Probiotic foods and supplements add soldiers to your army, and prebiotics give the soldiers the support they need.
In other words, probiotics are the beneficial bacteria, and prebiotics are the food for these bacteria.
These days, Gut health is been a hot topic in the health world. We have been hearing more than ever the terms “prebiotics” and “probiotics”. But despite of their popularity you might not know what role they each play in maintaining a happy gut.
Before you can understand how prebiotics and probiotic affect your health, you need to know about the microbiome.
All multicellular organisms, including every animal and plant, are covered in a vast array of microorganisms, also known as microbes. They are extremely small (microscopic), living organisms such as bacteria, viruses, and yeast. They live on our skin, in our body fluids, and throughout our digestive tract in large quantities and varieties. The moment we are born, we come into contact with countless microorganisms; at any given moment there are just as many, if not more, single-celled organisms on you than there are cells that make up your own body! This collection of microorganisms, what we call microbiome, is unique to each individual.
We live in symbiosis with these microorganisms – we give them a place to live and food to eat, and they, in turn, offer us a lot of support. They produce certain vitamins and short chain fatty acids, interfere with the growth of harmful bacteria, modify the immune system, and improve our health in ways researchers are only beginning to study.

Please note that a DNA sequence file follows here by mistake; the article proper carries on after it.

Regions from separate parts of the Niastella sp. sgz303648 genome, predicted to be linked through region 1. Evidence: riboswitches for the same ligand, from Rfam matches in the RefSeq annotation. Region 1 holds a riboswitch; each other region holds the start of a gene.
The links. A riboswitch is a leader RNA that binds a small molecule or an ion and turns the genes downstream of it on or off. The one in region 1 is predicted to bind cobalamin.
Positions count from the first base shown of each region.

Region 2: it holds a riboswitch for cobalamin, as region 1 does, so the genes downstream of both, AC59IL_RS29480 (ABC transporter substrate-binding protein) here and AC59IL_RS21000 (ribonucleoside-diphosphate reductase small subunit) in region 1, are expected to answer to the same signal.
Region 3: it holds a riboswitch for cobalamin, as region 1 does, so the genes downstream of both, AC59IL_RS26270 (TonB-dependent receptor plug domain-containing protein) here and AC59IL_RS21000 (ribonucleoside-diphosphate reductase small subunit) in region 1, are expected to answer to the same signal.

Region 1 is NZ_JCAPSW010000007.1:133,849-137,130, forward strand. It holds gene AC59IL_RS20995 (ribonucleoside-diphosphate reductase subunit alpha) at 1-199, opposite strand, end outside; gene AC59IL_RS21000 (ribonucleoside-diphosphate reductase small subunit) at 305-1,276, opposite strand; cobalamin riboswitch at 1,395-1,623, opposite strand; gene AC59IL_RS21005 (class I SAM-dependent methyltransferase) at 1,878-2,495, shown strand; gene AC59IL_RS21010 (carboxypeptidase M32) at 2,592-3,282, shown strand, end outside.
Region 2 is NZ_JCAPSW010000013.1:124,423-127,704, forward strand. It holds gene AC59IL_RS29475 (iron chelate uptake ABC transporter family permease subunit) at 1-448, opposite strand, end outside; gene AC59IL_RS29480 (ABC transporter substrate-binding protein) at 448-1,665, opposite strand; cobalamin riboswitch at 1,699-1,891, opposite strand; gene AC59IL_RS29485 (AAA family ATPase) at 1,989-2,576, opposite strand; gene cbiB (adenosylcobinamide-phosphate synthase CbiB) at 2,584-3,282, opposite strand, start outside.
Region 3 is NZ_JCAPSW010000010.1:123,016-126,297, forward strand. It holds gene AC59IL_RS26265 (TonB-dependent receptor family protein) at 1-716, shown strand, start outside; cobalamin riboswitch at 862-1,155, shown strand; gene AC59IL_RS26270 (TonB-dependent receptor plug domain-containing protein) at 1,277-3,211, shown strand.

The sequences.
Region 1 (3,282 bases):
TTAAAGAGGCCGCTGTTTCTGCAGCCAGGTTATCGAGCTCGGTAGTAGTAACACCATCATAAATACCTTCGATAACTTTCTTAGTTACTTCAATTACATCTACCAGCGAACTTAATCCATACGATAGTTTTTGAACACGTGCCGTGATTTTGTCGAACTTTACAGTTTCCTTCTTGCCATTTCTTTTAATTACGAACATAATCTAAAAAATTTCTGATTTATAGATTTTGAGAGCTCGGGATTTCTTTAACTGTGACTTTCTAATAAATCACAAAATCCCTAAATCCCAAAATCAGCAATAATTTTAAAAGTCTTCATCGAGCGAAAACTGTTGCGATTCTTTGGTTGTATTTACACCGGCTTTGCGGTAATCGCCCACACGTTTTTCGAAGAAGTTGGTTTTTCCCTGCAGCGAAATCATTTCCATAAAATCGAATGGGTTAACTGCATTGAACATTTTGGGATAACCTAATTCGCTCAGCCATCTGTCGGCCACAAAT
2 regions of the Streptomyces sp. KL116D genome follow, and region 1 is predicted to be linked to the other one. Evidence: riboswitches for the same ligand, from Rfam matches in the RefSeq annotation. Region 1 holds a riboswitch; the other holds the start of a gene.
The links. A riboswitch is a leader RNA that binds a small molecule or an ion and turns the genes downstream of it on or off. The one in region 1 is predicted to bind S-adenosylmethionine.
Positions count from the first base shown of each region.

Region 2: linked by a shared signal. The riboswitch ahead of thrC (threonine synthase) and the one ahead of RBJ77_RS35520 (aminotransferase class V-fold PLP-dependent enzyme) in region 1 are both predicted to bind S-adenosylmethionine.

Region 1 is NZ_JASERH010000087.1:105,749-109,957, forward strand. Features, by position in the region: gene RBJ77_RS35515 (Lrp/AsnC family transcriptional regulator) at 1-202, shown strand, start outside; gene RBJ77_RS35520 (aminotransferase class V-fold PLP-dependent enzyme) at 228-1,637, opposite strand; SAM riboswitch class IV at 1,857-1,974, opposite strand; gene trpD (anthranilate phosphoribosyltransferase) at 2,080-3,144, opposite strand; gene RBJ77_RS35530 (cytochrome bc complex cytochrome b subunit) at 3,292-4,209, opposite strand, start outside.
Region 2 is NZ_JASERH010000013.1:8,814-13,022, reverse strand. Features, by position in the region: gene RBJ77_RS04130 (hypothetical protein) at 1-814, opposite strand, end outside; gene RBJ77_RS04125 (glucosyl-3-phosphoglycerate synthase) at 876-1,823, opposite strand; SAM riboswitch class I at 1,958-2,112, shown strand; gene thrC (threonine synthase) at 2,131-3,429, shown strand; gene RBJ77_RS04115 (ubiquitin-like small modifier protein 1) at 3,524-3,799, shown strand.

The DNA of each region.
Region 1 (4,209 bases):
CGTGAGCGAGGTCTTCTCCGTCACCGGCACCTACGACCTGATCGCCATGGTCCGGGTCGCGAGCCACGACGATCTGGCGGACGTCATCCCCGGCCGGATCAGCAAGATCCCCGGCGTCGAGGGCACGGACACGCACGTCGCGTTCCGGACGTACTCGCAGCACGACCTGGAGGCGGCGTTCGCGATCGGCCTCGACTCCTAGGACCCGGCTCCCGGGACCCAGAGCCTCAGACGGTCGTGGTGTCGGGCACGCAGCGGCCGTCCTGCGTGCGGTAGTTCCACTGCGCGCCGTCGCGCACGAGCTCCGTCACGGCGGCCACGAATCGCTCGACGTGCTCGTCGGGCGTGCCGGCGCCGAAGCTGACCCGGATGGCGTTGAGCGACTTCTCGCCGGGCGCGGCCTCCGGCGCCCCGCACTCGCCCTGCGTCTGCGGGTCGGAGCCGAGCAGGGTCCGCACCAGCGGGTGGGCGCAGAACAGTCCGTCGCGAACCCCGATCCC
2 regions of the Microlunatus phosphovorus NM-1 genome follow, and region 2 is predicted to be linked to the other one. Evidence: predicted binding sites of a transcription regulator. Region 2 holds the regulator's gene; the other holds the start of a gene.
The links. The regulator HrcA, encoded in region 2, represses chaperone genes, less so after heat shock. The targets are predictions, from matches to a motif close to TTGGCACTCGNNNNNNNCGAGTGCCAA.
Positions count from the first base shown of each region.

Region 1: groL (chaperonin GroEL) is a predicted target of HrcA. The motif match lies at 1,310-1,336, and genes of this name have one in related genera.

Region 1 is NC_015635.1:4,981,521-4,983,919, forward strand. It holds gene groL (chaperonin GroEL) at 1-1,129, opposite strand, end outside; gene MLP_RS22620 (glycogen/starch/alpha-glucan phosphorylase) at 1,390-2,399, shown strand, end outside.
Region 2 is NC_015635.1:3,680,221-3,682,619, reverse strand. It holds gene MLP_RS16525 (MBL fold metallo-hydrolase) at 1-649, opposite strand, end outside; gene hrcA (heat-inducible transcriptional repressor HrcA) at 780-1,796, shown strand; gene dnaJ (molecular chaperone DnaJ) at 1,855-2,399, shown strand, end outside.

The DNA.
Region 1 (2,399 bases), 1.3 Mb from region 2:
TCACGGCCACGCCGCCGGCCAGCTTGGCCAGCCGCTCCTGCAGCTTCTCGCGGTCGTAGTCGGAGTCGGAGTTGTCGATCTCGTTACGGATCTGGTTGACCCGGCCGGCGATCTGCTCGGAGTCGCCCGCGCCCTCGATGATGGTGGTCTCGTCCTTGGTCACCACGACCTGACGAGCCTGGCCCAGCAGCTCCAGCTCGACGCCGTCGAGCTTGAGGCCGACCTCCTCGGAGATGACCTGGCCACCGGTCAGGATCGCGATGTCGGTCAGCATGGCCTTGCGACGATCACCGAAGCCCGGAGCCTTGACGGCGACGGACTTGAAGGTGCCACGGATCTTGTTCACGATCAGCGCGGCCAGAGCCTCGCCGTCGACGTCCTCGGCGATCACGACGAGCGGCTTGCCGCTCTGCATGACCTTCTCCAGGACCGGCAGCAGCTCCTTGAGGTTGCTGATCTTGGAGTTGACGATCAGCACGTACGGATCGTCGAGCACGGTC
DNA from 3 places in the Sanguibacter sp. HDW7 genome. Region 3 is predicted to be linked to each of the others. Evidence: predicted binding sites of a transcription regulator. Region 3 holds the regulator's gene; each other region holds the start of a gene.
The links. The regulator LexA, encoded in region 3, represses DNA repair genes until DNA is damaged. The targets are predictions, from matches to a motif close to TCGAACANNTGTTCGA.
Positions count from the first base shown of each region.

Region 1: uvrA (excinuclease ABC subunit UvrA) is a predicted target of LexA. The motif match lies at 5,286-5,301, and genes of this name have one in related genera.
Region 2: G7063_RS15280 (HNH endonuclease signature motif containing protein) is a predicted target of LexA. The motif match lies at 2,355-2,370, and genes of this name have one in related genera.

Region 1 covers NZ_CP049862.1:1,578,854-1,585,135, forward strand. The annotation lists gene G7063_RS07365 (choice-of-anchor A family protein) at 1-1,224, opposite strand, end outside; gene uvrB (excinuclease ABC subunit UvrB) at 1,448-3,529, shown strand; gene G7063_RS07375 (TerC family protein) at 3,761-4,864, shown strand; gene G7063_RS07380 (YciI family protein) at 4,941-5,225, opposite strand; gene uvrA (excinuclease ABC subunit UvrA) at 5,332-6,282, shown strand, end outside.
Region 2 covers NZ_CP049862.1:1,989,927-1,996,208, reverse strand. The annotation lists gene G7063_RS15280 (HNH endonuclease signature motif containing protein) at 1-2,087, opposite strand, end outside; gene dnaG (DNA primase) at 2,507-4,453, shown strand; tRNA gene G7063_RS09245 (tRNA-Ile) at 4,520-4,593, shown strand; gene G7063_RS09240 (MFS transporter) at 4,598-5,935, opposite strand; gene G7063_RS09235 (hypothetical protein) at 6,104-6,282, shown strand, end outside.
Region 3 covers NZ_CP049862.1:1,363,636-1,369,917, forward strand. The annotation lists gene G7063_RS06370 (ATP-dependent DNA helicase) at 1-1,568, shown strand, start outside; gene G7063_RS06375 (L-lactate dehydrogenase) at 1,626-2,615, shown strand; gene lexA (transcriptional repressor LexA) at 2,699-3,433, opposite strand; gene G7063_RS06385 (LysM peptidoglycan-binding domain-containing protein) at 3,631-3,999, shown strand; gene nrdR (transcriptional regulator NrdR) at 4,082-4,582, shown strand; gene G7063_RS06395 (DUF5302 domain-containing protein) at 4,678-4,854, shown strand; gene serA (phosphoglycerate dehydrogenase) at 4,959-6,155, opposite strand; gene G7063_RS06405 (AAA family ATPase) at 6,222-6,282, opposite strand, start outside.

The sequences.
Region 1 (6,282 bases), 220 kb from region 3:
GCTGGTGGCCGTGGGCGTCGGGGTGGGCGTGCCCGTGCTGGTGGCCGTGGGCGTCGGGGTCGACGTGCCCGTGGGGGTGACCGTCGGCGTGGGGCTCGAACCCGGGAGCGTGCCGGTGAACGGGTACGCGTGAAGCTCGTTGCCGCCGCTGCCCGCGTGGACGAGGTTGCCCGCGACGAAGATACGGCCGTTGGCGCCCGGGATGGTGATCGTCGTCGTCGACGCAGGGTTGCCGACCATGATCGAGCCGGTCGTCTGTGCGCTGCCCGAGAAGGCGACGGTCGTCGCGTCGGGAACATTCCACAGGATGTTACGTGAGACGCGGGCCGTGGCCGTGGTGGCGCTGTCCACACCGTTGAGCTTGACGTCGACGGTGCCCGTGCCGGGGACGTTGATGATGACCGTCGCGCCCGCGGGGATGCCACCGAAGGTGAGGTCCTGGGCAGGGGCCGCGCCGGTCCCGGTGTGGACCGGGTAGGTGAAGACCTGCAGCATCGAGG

However, microbes that are more harmful than helpful sometimes overrun our microbiomes. That’s where probiotics and prebiotics come to the rescue; we can use these tools to modify the balance of the microbiome and create a system that works for us instead of against us.
Good Vs. Bad bacteria
When we think about the bacteria that colonize our intestinal tract, we typically sort them into two categories: beneficial strains of bacteria (non-pathogenic), including those in the genera Bifidobacterium and Lactobacillus, and potential disease-causing strains of bacteria (pathogenic).
Beneficial bacteria keep pathogens in check and offer many health benefits. Disease-causing bacteria release proteins and toxic byproducts that can cause infection and harmful symptoms such as diarrhea.
The balance between “good” and “bad” bacteria is important for maintaining health. Several factors can upset this balance, including diet, stress, and medications, particularly antibiotics. Adding prebiotics to the diet and taking probiotics changes the microbial population and their activity, fortifying the number of good bacteria in the gut. An increase in good bacteria can also help limit the number of harmful bacteria, since they compete for food sources and adhesion sites on the intestinal mucosa.
The beneficial bacteria that populate the digestive tracts of individuals who consume probiotics and prebiotics work protecting against harmful bacteria; regulating the responses of the immune system; strengthening the tissue of the bowel wall; helping to digest food; producing vitamins such as thiamine, riboflavin, vitamin B12, and vitamin K; enhance absorption of some minerals; improve symptoms of some digestive diseases and disorders; help regulate weight; and improve heart health.
Modifying the Microbiome
When the microbiome is out of balance, there are a few ways to go about remedying the problem.
Prebiotics and probiotics both support the body in building and maintaining a healthy colony of bacteria and other microorganisms, which supports the gut and aids digestion.
- Probiotics: Living strains of bacteria that add to the population of good bacteria in your digestive system.
- Prebiotics: Specialized plant fiber that acts as food for the good bacteria. This stimulate the growth of beneficial bacteria that are already present in your gut. It’s important to note that all prebiotics are fiber, but not all fiber is prebiotic
So basically, probiotic foods and supplements add soldiers to your army, and prebiotics give the soldiers the support they need. Or in other words, probiotics are the beneficial bacteria, and prebiotics are the food for these bacteria.